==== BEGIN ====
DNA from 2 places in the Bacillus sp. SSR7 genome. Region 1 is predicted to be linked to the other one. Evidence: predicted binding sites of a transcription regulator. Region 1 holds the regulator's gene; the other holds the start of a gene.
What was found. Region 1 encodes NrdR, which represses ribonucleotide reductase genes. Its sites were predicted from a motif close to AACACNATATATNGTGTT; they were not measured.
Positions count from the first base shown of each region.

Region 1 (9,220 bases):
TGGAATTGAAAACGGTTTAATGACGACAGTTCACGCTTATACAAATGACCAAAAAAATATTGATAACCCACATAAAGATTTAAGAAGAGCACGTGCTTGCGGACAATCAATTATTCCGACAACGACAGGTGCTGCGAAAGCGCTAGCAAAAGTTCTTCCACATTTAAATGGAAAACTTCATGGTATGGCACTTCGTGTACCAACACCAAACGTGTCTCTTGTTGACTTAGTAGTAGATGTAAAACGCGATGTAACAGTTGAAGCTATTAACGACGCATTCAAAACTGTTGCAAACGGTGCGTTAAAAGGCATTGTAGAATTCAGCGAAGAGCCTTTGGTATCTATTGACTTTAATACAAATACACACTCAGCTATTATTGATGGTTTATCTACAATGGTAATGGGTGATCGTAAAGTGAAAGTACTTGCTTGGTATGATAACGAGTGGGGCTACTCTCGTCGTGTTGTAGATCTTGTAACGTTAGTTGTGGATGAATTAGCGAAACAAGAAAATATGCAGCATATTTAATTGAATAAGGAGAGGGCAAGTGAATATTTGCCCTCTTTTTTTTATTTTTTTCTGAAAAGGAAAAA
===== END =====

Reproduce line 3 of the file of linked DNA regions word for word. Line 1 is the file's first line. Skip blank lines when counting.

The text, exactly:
Positions count from the first base shown of each region.